Okay, I don’t think I need to go into detail about why having a solid backup strategy for your Home Assistant solution is important. So I’ll write about how to set it up. I’ve wanted to set up the backup of my Home Assistant installation properly for months. Now that I’ve finally tackled this task, I thought I’d summarize the steps I took.
I’m running Home Assistant on an Odroid N2, and I’m well aware that frequent writes can shorten the lifespan of memory cards. In general a higher quality SD card typically will last longer and can hold multiple years. We also have to consider the entire system, not only Home Assistant itself, but also all add-on like MQTT broker etc. Although this concern primarily applies to SD cards, I wanted to be cautious with the Odroid N2 and its MMC memory.
Until now, I’ve been creating weekly backups directly on the local disk of my Home Assistant server. Later, I manually transferred these backups to our NAS system at more or less regular intervals. Unfortunately, the memory card has filled up multiple times, forcing me to delete older backups.
I previously experimented with syncing backups on Dropbox and Google Drive, but wasn’t really happy with these options either.
However, with the release of Home Assistant 2023.6, native support for mounted network storage was introduced. This feature allows connecting Home Assistant to Windows/Samba (CIFS) or Network File Share (NFS) network shares within the local network. These network shares can serve as media folders or external backup storage.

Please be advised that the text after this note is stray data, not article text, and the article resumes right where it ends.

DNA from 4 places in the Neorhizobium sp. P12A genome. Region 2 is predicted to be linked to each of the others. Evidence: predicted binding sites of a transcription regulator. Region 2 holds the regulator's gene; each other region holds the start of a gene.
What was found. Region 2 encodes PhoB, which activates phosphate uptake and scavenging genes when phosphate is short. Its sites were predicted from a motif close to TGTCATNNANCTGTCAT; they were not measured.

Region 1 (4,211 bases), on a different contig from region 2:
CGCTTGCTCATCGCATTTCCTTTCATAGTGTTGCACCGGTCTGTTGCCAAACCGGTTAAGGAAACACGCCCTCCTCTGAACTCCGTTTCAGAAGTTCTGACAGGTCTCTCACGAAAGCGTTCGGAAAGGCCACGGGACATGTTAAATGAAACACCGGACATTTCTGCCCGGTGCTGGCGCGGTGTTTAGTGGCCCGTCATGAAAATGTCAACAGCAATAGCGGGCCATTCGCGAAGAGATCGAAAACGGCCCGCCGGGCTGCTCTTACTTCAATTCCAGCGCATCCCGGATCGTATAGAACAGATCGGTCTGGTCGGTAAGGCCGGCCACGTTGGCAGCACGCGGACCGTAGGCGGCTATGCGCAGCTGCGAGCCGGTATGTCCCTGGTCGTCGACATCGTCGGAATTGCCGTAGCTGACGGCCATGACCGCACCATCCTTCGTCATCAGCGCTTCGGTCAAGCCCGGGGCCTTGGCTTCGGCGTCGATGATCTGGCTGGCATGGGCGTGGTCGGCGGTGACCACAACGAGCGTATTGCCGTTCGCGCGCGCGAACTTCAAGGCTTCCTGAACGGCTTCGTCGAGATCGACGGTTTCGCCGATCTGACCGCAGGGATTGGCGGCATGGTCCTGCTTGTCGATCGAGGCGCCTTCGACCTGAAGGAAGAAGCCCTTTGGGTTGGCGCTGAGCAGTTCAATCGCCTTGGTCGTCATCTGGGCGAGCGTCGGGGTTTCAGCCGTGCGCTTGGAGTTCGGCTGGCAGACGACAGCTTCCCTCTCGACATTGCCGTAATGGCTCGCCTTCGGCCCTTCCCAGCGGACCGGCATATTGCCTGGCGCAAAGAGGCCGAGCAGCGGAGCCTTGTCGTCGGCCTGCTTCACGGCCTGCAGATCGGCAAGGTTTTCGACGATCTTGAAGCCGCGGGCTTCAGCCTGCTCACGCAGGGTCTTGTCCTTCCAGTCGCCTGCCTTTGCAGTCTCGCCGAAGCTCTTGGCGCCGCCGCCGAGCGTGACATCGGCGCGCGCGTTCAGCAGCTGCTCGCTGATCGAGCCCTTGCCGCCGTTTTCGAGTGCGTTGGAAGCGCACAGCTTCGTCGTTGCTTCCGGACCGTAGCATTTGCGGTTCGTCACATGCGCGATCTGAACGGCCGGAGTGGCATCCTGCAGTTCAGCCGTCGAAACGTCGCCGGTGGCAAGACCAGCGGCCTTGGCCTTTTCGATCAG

Now, it’s time for me to give it a try and establish a robust backup strategy.
Home Assistant backup to network storage#
In my case I connected Home Assistant to our Synology NAS. The setup steps are pretty well documented for the Home Assistant part, however the NAS or file server part is always a little more tricky and different. I’ll explain how to configure a network share hosted on the Synology NAS as the main backup location for Home Assistant. This will work with other NAS systems (like QNAP) or file servers as well, but might require some different configuration steps to enable the file share.
Setup step by step#
With the following step by step you should have no problem to set up your own Home Assistant backup to a network share.
1. Create a Shared Folder#
In order to get started, you must create a shared network folder on your NAS. Go to Control Panel > Shared Folder and click Create. Enter a name for the shared folder (such as “Home Assistant Backup”) and select a location. The location options depend on the NAS setup. I only have Volume 1.
Do not enable the recycle bin feature. Click Next.
On the next screen leave the option at skip. Don’t configure any encryption for the backup folder. You can choose to secure you backup with a password later in Home Assistant.
Click Next. Don’t change anything on the advanced setups and click Next again.
Review the settings and click Next to create the shared folder.
Review the access permissions and click Apply.
2. Enable NFS access#
In this step we will enable NFS file services on the Synology NAS. This step is only needed if not done before during the initial NAS system setup.
In your Synology UI go to Control Panel > File Services and select the NFS tab. If not already checked select the Enable NFS Service checkbox. The screen should look like this: